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I have an application which is separated to several parts (processes) communicating over TCP/IP, using a pre-defined port on localhost.

Is this always safe? Can some kind of a firewall (corporate, locally installed, Windows firewall, etc) block this traffic? Or can some user settings in the OS that can block this traffic?

The OSes I'm interested in are Windows (XP through 7) and Linux (Ubuntu, RHEL, SUSE)

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I'm not sure if you're trying to prevent the traffic or make sure the traffic goes through? Traffic going through a specific port can always be blocked, if someone volunteers to do so. –  CreeDorofl Mar 27 '11 at 15:15
    
@CreeDorofl: make sure it goes through –  Eli Bendersky Mar 27 '11 at 15:35

2 Answers 2

up vote 5 down vote accepted
  • Traffic to 127.0.0.0/8 and to ::1/128 is processed internally by the TCP/IP stack. It doesn't reach the physical network card and never leaves the computer, so it cannot be blocked by corporate firewalls.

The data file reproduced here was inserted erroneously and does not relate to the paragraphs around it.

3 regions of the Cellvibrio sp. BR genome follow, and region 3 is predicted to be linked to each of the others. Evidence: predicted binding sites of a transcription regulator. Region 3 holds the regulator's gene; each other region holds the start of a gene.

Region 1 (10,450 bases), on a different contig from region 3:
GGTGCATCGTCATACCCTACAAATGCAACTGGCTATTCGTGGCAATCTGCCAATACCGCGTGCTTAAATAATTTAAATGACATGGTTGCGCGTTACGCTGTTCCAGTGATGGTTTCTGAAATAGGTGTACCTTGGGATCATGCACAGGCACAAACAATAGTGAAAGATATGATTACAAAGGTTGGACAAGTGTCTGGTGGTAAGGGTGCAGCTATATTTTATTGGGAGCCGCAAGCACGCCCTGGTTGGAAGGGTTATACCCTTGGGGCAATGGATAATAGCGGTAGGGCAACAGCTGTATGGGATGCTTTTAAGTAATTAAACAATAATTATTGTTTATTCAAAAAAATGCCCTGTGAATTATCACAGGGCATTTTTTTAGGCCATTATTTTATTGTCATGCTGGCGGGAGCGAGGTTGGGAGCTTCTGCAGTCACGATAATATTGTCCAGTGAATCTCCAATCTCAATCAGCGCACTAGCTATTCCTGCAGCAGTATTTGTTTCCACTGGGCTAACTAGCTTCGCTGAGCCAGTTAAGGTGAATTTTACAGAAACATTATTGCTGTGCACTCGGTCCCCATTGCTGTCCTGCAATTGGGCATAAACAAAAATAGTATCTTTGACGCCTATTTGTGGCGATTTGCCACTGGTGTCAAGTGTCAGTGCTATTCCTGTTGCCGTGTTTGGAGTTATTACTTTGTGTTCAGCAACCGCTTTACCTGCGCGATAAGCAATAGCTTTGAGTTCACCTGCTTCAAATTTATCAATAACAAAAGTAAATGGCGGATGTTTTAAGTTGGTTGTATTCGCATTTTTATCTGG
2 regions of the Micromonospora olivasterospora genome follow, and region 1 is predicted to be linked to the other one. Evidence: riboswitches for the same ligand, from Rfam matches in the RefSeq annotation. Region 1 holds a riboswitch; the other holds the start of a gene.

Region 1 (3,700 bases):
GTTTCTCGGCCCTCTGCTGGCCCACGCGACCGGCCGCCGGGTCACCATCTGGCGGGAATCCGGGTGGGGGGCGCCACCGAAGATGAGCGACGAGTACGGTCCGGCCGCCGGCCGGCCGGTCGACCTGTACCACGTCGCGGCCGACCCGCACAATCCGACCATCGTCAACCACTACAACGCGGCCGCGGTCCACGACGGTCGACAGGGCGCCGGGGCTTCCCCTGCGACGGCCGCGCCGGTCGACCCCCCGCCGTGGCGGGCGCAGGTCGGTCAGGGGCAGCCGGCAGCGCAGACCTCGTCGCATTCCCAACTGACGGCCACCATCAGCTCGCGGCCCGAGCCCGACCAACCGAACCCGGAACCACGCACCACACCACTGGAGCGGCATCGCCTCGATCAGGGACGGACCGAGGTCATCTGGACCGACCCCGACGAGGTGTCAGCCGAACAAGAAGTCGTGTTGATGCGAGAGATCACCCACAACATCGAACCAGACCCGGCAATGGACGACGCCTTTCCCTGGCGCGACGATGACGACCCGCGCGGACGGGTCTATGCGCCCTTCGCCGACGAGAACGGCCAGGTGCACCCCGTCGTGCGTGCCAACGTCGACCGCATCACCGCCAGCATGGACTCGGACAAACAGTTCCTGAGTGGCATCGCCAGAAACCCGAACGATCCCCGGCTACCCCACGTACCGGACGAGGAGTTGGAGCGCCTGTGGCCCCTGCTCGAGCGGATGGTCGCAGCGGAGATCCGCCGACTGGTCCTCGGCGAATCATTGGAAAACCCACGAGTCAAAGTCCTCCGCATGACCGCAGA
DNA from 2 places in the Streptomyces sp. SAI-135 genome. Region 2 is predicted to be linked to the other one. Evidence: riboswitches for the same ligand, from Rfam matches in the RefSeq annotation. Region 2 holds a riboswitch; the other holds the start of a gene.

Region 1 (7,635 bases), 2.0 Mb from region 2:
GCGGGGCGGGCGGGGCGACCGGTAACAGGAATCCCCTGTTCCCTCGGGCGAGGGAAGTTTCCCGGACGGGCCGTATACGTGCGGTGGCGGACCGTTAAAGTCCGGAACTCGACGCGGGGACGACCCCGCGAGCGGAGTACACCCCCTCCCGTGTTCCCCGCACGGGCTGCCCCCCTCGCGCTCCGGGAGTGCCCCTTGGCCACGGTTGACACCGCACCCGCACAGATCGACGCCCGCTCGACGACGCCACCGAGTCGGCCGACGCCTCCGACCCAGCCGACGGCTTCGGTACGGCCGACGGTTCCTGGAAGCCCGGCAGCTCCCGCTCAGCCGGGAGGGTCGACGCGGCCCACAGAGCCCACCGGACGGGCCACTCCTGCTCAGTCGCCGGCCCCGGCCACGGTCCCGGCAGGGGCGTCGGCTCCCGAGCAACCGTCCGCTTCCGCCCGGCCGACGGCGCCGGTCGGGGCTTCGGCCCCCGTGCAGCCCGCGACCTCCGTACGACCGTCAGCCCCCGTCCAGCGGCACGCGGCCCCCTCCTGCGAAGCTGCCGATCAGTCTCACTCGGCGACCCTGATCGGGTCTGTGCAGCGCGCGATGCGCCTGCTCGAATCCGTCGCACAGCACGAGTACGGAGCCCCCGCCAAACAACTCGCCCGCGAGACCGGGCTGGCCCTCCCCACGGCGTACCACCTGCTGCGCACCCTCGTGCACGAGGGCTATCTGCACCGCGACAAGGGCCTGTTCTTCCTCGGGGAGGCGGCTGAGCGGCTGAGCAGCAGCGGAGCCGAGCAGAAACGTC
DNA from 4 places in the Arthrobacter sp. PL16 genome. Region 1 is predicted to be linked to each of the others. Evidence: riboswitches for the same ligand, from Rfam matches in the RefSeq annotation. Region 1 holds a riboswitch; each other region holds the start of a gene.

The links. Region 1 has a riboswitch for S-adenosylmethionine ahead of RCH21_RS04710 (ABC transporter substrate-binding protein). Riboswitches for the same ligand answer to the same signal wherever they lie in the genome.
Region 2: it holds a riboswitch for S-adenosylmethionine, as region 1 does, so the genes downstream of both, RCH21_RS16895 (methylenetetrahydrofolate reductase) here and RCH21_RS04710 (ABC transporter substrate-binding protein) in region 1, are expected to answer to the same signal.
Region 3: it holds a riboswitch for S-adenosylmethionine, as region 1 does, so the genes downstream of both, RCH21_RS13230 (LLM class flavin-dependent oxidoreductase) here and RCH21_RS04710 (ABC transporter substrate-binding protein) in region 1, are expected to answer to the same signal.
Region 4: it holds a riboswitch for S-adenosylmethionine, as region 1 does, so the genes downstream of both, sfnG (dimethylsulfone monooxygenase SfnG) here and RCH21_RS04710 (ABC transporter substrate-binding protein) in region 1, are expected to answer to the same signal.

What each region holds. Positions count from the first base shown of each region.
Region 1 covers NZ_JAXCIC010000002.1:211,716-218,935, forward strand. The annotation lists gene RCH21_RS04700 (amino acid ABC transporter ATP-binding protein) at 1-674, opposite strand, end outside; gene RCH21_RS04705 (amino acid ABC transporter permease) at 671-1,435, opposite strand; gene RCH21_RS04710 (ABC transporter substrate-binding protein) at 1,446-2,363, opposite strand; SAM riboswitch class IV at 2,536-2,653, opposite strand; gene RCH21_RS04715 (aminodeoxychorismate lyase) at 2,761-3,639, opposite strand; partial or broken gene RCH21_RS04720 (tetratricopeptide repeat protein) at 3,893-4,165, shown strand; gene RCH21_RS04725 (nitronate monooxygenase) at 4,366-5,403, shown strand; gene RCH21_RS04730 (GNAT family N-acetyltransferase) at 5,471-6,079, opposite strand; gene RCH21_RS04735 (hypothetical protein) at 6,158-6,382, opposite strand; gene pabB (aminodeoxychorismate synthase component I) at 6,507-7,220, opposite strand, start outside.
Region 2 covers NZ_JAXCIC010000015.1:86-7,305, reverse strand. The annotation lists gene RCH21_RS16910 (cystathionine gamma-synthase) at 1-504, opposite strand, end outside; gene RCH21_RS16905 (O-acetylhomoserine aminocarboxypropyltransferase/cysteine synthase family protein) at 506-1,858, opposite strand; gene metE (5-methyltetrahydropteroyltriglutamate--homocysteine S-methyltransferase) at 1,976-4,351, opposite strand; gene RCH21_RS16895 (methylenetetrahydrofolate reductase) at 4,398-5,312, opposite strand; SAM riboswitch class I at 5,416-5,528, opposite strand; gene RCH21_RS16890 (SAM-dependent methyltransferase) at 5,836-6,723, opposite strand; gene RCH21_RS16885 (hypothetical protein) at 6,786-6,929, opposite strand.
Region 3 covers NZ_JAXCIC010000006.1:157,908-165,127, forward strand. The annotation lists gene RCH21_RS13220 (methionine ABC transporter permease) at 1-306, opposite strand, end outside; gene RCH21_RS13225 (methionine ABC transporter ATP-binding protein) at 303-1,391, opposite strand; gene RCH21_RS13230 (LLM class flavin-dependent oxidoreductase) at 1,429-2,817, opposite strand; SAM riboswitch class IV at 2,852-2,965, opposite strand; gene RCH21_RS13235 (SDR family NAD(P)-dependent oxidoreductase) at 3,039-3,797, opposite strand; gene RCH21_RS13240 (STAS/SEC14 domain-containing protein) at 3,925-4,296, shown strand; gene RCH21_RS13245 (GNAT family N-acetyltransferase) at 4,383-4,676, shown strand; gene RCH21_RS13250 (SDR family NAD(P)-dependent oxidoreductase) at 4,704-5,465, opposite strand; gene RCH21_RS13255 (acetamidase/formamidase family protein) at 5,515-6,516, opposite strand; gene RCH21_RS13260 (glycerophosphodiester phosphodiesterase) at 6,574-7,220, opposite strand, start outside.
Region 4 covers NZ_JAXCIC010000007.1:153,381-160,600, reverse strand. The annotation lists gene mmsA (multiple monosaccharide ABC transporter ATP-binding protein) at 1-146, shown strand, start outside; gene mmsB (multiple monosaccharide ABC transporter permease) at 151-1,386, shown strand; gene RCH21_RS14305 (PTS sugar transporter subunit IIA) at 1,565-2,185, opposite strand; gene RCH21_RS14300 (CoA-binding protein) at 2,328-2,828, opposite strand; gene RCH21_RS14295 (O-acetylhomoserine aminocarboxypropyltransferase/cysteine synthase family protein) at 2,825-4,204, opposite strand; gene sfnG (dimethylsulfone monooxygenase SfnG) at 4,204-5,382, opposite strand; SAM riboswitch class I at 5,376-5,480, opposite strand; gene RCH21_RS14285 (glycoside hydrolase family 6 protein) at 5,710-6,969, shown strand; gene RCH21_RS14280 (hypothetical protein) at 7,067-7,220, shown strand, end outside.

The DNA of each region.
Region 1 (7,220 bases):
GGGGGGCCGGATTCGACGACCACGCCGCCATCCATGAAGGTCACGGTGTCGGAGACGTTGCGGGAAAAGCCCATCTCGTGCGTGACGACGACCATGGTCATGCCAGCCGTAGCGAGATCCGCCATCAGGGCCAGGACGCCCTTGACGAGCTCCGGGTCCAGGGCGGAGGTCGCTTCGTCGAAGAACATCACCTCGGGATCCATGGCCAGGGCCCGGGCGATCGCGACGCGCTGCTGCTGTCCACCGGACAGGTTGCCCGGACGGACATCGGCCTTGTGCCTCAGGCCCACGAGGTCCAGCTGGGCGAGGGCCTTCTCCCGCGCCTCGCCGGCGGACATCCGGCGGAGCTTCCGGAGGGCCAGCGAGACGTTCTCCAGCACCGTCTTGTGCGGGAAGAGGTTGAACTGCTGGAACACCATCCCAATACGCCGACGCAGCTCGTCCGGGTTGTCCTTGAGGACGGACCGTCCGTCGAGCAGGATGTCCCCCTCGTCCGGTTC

• Since loopback sockets are very common for IPC, good firewalls should never block it. (Windows Firewall doesn't.) However, there are some overly paranoid ones... In such cases, though, I would blame the firewall, not your software.

  • On Unix, it is possible to (accidentially) bring down the loopback interface (usually lo). Again, this is highly unusual.

  • Instead of a hardcoded port, socketpair() should be used when applicable, to avoid port collisions.

  • Even better would be to use Unix sockets on Linux and named pipes on Windows.

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All these OSes support running firewall software. These could block localhost connections, although that's not very usual (in my experience).

There are lots of applications/services that do this. Just try running netstat -an on your box: chances are you will see quite a few applications with open listening sockets on 127.0.0.1.

I don't know of user settings that could prevent this from working on Linux. No idea for Windows. But again, this is a common technique.

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